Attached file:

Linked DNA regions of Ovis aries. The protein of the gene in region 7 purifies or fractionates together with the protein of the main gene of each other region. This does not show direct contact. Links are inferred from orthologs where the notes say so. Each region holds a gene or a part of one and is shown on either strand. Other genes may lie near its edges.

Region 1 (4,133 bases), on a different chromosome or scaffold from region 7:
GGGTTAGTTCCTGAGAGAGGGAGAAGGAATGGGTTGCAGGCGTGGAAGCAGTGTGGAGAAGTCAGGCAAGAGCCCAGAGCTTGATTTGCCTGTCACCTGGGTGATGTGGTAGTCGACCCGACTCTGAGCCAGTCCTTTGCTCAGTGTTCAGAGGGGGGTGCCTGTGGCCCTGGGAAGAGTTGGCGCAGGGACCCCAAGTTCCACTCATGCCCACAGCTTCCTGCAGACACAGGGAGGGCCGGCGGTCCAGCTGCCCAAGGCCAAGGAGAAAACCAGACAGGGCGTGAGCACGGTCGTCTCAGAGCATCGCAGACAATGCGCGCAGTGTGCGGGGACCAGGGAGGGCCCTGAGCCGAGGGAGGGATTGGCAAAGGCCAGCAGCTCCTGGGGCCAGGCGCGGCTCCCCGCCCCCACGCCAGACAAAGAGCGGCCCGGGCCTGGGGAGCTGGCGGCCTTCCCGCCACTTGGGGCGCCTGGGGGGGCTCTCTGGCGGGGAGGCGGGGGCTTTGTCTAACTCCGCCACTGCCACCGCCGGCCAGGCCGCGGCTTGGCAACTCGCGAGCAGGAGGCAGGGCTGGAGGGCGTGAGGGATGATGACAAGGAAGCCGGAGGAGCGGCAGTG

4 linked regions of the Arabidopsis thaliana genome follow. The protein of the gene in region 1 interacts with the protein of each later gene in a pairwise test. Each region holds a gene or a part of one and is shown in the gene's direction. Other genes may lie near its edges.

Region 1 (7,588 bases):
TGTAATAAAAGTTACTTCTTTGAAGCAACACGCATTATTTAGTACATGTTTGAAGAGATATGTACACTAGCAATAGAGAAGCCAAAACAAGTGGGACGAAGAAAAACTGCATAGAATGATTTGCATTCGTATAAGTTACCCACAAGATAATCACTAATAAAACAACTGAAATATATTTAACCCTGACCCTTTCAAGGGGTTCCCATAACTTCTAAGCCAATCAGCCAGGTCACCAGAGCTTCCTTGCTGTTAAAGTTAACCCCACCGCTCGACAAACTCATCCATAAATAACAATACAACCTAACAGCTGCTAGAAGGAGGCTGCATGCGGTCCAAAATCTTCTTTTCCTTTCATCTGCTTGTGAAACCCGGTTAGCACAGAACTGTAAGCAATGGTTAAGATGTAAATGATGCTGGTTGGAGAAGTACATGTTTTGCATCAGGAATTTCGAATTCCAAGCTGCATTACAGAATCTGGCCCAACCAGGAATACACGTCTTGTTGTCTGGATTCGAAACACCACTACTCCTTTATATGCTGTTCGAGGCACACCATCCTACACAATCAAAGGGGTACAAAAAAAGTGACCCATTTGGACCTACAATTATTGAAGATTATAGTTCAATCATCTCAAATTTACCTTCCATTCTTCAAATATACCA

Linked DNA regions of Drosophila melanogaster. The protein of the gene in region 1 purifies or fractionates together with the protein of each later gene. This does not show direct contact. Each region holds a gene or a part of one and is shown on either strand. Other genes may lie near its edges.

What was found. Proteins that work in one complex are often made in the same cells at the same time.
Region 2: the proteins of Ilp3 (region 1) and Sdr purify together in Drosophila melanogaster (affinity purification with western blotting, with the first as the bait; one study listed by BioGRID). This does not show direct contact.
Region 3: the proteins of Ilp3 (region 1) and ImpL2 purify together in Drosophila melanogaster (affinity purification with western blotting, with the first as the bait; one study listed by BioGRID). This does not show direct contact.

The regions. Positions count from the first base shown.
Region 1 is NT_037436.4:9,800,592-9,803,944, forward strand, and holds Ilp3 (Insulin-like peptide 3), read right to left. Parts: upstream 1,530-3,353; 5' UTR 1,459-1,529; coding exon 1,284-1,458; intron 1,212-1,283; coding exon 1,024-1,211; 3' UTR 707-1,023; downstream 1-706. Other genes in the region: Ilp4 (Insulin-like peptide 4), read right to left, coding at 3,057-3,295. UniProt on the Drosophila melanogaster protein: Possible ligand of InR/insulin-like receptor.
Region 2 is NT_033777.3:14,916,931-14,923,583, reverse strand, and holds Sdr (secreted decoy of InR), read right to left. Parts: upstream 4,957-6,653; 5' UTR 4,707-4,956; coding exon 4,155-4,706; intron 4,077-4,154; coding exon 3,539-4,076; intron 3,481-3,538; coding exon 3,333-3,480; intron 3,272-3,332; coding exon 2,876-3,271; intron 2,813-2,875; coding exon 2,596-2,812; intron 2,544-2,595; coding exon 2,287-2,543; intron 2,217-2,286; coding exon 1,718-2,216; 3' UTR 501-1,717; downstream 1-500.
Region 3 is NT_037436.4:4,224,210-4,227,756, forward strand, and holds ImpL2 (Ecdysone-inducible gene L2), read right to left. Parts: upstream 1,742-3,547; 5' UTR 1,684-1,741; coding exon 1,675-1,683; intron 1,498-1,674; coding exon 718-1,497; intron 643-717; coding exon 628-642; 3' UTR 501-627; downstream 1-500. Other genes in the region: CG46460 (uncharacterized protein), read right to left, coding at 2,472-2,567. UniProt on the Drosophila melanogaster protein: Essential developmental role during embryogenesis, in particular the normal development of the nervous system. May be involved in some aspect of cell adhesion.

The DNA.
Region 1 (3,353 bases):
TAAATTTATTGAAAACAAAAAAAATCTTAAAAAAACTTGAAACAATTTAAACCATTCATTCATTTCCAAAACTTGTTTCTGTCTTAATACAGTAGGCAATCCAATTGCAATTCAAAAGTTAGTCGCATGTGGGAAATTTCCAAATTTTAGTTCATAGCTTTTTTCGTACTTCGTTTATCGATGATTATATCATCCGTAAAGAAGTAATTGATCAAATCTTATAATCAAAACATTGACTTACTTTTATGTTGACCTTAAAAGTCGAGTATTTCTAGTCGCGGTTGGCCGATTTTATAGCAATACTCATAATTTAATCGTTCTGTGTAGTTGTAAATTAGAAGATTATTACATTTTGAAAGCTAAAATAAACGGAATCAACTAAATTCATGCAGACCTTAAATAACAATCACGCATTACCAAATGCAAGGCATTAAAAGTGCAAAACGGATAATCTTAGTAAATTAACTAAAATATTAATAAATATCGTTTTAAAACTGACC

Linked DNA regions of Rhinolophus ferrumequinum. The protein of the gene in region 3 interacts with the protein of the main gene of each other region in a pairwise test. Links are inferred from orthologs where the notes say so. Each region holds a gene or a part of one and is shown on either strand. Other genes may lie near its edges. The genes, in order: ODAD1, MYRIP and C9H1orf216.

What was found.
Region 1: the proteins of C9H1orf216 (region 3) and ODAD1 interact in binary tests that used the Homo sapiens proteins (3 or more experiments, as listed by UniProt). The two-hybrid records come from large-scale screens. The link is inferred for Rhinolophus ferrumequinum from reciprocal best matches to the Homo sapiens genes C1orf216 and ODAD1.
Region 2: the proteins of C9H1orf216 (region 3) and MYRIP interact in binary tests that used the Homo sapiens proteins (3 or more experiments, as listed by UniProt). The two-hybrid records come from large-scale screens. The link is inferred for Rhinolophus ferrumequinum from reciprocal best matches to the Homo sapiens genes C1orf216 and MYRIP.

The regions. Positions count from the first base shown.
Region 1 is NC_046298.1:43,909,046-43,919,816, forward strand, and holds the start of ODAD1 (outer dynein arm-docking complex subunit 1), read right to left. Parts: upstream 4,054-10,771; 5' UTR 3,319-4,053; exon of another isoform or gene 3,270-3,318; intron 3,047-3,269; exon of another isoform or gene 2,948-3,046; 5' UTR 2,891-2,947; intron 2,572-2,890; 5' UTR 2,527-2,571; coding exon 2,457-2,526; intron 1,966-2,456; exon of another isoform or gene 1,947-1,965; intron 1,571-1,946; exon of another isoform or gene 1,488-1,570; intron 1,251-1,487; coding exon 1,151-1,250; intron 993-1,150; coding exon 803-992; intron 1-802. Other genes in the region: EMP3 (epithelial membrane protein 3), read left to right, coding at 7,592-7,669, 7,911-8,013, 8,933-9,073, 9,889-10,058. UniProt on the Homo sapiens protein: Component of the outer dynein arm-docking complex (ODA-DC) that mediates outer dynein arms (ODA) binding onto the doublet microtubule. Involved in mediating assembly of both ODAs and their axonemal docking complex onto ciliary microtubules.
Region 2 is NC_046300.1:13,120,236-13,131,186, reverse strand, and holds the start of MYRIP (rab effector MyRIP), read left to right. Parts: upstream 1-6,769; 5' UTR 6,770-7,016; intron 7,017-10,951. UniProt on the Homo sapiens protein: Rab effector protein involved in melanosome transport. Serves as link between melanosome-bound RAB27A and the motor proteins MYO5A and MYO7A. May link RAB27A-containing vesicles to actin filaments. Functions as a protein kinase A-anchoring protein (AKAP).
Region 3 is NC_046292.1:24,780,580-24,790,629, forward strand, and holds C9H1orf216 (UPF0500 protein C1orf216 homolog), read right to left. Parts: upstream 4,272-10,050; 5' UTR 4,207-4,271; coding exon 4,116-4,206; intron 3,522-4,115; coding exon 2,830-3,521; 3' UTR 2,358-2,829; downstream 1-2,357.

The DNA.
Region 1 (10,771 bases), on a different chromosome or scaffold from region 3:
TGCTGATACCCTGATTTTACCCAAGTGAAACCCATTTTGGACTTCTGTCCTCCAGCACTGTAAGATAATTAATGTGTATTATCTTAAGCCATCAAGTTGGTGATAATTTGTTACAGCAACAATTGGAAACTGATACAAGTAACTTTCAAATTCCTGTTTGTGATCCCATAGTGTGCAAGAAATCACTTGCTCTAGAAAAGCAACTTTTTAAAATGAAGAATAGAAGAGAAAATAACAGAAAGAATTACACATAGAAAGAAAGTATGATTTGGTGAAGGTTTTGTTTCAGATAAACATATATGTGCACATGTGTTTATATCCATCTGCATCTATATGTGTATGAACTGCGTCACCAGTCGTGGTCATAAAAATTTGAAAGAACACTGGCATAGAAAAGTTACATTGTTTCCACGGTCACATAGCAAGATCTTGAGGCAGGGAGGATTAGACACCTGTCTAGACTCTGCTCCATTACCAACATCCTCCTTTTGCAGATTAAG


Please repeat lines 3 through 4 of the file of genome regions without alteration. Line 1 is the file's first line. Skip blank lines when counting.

GGGTTAGTTCCTGAGAGAGGGAGAAGGAATGGGTTGCAGGCGTGGAAGCAGTGTGGAGAAGTCAGGCAAGAGCCCAGAGCTTGATTTGCCTGTCACCTGGGTGATGTGGTAGTCGACCCGACTCTGAGCCAGTCCTTTGCTCAGTGTTCAGAGGGGGGTGCCTGTGGCCCTGGGAAGAGTTGGCGCAGGGACCCCAAGTTCCACTCATGCCCACAGCTTCCTGCAGACACAGGGAGGGCCGGCGGTCCAGCTGCCCAAGGCCAAGGAGAAAACCAGACAGGGCGTGAGCACGGTCGTCTCAGAGCATCGCAGACAATGCGCGCAGTGTGCGGGGACCAGGGAGGGCCCTGAGCCGAGGGAGGGATTGGCAAAGGCCAGCAGCTCCTGGGGCCAGGCGCGGCTCCCCGCCCCCACGCCAGACAAAGAGCGGCCCGGGCCTGGGGAGCTGGCGGCCTTCCCGCCACTTGGGGCGCCTGGGGGGGCTCTCTGGCGGGGAGGCGGGGGCTTTGTCTAACTCCGCCACTGCCACCGCCGGCCAGGCCGCGGCTTGGCAACTCGCGAGCAGGAGGCAGGGCTGGAGGGCGTGAGGGATGATGACAAGGAAGCCGGAGGAGCGGCAGTG

4 linked regions of the Arabidopsis thaliana genome follow. The protein of the gene in region 1 interacts with the protein of each later gene in a pairwise test. Each region holds a gene or a part of one and is shown in the gene's direction. Other genes may lie near its edges.